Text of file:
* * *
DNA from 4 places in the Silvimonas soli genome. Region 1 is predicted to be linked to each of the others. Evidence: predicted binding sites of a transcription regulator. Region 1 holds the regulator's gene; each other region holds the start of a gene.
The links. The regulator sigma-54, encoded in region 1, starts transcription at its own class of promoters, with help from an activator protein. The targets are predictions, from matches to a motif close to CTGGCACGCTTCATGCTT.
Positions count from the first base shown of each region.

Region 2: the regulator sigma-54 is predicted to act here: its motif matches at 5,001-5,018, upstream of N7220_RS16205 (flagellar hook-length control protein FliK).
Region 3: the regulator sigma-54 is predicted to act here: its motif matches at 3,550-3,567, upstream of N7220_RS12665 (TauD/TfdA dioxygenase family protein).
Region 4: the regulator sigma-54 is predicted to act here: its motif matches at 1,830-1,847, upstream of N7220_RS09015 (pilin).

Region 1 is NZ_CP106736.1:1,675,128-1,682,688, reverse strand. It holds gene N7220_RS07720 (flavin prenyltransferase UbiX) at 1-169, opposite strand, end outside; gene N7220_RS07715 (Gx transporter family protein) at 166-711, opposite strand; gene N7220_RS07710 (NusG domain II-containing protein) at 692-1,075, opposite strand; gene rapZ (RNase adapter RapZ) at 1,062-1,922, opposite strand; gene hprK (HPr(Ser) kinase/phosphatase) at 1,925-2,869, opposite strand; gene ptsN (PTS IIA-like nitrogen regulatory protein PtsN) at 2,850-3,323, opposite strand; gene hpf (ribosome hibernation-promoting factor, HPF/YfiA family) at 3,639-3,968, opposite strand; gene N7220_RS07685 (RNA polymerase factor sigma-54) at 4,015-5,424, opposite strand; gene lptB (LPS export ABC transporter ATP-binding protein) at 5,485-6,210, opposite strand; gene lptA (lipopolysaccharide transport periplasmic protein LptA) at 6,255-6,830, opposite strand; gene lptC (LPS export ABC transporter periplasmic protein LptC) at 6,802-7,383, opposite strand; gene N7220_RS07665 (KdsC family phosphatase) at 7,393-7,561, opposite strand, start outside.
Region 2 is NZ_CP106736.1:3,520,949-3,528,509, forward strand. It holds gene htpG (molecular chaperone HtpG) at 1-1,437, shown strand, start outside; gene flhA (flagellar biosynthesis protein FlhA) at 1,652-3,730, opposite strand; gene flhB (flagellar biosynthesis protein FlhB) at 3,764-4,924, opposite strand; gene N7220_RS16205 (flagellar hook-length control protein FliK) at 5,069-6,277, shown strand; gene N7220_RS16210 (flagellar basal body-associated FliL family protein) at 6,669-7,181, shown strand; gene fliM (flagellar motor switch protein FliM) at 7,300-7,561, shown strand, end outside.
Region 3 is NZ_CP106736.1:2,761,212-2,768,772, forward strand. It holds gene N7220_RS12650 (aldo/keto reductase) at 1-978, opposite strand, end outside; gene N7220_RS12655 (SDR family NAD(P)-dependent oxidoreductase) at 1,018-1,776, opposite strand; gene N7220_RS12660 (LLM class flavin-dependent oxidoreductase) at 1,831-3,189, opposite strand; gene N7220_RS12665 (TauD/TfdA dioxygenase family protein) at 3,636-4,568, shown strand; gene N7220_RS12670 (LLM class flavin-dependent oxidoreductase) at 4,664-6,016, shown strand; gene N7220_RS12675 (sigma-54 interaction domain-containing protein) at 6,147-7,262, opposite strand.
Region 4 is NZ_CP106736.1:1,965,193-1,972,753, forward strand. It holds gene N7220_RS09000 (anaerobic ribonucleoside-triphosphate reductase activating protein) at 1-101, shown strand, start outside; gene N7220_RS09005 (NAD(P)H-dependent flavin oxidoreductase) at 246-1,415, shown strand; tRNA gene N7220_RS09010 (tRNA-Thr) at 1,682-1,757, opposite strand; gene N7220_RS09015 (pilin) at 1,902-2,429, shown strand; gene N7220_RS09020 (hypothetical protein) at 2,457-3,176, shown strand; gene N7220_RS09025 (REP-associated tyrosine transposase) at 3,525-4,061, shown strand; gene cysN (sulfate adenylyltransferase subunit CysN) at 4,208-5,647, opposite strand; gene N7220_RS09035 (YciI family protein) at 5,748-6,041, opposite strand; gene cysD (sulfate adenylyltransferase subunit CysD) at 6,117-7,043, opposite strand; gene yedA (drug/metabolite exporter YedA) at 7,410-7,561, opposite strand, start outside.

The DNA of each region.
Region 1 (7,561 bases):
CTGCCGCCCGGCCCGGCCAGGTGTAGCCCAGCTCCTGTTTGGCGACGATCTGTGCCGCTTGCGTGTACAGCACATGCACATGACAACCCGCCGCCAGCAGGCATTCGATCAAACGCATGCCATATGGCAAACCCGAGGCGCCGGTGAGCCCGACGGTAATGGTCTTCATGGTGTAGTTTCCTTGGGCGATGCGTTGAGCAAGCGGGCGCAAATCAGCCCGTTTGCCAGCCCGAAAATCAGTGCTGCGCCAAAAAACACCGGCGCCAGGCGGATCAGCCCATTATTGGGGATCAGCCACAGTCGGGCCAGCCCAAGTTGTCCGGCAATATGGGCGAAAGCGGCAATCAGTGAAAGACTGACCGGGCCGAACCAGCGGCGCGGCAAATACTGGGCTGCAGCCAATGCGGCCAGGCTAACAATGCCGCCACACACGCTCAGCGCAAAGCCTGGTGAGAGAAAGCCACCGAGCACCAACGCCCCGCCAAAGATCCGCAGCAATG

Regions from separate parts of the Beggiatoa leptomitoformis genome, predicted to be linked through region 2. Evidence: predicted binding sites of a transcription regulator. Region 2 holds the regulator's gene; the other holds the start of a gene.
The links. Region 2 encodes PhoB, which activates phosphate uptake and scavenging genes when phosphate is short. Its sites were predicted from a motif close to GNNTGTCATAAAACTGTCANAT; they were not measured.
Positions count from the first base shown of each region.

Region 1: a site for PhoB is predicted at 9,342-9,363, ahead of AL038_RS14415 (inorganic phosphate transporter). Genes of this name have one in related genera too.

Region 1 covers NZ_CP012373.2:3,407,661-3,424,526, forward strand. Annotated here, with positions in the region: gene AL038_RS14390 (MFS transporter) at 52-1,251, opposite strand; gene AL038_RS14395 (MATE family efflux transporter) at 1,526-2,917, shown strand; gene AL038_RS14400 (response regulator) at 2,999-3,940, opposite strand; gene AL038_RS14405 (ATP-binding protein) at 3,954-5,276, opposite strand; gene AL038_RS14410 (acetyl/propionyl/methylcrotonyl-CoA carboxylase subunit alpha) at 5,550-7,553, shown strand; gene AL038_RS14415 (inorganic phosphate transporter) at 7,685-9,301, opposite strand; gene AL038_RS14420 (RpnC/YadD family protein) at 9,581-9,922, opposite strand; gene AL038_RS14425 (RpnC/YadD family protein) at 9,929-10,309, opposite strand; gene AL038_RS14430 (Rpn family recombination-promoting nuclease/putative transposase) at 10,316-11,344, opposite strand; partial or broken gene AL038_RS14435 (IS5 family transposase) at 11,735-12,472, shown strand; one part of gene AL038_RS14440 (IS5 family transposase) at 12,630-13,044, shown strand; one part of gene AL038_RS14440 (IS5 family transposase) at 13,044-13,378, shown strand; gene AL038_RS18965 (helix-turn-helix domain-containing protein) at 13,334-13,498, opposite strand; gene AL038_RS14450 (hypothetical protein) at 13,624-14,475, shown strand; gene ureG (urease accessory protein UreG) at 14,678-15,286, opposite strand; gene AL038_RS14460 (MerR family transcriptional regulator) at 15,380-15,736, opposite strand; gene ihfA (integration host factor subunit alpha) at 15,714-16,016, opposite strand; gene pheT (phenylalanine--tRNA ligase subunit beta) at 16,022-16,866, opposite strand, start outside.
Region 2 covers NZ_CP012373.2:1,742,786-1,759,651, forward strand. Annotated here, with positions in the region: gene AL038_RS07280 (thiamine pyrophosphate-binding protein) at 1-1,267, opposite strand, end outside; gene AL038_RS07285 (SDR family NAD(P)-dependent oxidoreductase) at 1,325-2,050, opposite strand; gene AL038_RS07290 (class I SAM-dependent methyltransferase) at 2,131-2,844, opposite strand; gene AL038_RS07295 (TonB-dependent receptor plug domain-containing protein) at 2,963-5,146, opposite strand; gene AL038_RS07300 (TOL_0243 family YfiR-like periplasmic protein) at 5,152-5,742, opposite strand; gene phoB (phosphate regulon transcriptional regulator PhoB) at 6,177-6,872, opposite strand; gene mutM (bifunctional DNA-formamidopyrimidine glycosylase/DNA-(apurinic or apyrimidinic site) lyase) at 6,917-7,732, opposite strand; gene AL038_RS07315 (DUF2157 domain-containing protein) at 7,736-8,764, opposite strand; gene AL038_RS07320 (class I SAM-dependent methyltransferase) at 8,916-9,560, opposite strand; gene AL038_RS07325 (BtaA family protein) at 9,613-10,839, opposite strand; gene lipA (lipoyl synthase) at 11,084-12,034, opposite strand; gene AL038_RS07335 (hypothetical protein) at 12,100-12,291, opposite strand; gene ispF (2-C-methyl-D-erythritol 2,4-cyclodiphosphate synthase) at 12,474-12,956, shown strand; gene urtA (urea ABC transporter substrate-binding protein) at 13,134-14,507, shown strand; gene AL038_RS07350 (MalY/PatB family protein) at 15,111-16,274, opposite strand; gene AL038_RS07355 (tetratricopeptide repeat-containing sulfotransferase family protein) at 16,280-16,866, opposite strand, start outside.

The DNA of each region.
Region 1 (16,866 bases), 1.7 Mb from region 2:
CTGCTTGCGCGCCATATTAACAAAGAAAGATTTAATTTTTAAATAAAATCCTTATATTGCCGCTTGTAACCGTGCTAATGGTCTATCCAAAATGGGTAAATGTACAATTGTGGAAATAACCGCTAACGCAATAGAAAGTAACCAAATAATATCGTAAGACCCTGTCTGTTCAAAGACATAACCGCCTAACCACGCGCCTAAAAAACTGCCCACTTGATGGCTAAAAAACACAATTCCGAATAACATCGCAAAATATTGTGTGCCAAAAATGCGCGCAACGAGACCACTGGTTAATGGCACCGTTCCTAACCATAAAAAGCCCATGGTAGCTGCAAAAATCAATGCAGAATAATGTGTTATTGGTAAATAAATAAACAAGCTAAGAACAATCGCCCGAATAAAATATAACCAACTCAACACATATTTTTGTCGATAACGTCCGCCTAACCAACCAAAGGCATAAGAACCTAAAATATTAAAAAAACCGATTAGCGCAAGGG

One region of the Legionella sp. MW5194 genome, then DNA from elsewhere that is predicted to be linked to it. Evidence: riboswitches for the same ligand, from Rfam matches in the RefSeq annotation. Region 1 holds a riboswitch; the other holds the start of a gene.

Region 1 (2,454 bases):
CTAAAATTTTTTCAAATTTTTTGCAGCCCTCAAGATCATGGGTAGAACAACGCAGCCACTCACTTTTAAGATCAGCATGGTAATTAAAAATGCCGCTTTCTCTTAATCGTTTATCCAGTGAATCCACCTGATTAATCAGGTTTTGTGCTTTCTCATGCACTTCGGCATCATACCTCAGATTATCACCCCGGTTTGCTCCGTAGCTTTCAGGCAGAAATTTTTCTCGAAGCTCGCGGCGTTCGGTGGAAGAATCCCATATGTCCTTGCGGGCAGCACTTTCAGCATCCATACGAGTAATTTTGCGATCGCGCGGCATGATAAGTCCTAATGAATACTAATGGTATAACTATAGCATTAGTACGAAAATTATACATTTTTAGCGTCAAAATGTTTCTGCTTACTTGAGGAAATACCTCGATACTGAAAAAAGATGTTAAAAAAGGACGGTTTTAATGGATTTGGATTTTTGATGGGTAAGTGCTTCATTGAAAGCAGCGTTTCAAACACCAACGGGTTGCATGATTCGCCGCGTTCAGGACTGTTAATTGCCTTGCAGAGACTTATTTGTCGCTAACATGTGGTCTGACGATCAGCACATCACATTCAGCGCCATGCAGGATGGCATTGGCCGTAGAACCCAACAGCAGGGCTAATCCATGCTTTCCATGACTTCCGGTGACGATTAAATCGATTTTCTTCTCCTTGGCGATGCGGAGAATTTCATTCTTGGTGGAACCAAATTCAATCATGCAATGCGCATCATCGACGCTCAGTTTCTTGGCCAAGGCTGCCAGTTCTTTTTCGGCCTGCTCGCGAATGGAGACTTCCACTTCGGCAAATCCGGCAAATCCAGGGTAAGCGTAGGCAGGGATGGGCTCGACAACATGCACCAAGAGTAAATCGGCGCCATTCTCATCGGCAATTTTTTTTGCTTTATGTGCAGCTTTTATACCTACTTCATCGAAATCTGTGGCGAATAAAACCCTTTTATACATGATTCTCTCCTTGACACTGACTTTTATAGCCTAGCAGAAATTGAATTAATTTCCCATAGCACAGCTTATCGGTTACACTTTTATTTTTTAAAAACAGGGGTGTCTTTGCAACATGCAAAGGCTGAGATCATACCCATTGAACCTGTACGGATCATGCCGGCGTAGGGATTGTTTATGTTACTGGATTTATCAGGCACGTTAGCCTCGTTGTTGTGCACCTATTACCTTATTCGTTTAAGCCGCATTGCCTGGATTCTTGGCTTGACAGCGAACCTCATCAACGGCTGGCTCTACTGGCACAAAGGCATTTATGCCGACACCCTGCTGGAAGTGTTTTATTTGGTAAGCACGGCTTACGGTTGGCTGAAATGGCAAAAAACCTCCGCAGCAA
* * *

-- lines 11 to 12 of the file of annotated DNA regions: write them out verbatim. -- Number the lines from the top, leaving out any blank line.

The DNA of each region.
Region 1 (7,561 bases):